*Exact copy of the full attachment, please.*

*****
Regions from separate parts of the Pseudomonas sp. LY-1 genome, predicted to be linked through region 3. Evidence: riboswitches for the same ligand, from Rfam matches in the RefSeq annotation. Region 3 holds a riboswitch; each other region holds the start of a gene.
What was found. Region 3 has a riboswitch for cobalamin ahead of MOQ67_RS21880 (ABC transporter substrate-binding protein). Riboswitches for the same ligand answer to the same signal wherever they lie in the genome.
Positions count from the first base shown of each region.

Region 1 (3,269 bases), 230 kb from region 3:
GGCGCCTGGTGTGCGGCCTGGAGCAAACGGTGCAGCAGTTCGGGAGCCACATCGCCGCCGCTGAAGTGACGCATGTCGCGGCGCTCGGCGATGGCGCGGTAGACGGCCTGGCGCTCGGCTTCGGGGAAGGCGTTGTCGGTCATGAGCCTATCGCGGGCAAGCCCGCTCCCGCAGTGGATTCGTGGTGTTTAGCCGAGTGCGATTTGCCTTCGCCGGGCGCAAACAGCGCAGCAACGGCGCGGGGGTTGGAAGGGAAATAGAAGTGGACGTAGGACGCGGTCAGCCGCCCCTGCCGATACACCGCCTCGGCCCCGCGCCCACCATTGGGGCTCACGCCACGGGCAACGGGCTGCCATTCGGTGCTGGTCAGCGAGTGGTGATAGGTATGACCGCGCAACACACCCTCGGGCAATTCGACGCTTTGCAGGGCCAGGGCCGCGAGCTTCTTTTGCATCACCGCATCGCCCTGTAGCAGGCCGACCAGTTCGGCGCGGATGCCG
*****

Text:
Regions from separate parts of the Pseudomonas sp. LY-1 genome, predicted to be linked through region 3. Evidence: riboswitches for the same ligand, from Rfam matches in the RefSeq annotation. Region 3 holds a riboswitch; each other region holds the start of a gene.
What was found. Region 3 has a riboswitch for cobalamin ahead of MOQ67_RS21880 (ABC transporter substrate-binding protein). Riboswitches for the same ligand answer to the same signal wherever they lie in the genome.
Positions count from the first base shown of each region.

Region 1 (3,269 bases), 230 kb from region 3:
GGCGCCTGGTGTGCGGCCTGGAGCAAACGGTGCAGCAGTTCGGGAGCCACATCGCCGCCGCTGAAGTGACGCATGTCGCGGCGCTCGGCGATGGCGCGGTAGACGGCCTGGCGCTCGGCTTCGGGGAAGGCGTTGTCGGTCATGAGCCTATCGCGGGCAAGCCCGCTCCCGCAGTGGATTCGTGGTGTTTAGCCGAGTGCGATTTGCCTTCGCCGGGCGCAAACAGCGCAGCAACGGCGCGGGGGTTGGAAGGGAAATAGAAGTGGACGTAGGACGCGGTCAGCCGCCCCTGCCGATACACCGCCTCGGCCCCGCGCCCACCATTGGGGCTCACGCCACGGGCAACGGGCTGCCATTCGGTGCTGGTCAGCGAGTGGTGATAGGTATGACCGCGCAACACACCCTCGGGCAATTCGACGCTTTGCAGGGCCAGGGCCGCGAGCTTCTTTTGCATCACCGCATCGCCCTGTAGCAGGCCGACCAGTTCGGCGCGGATGCCG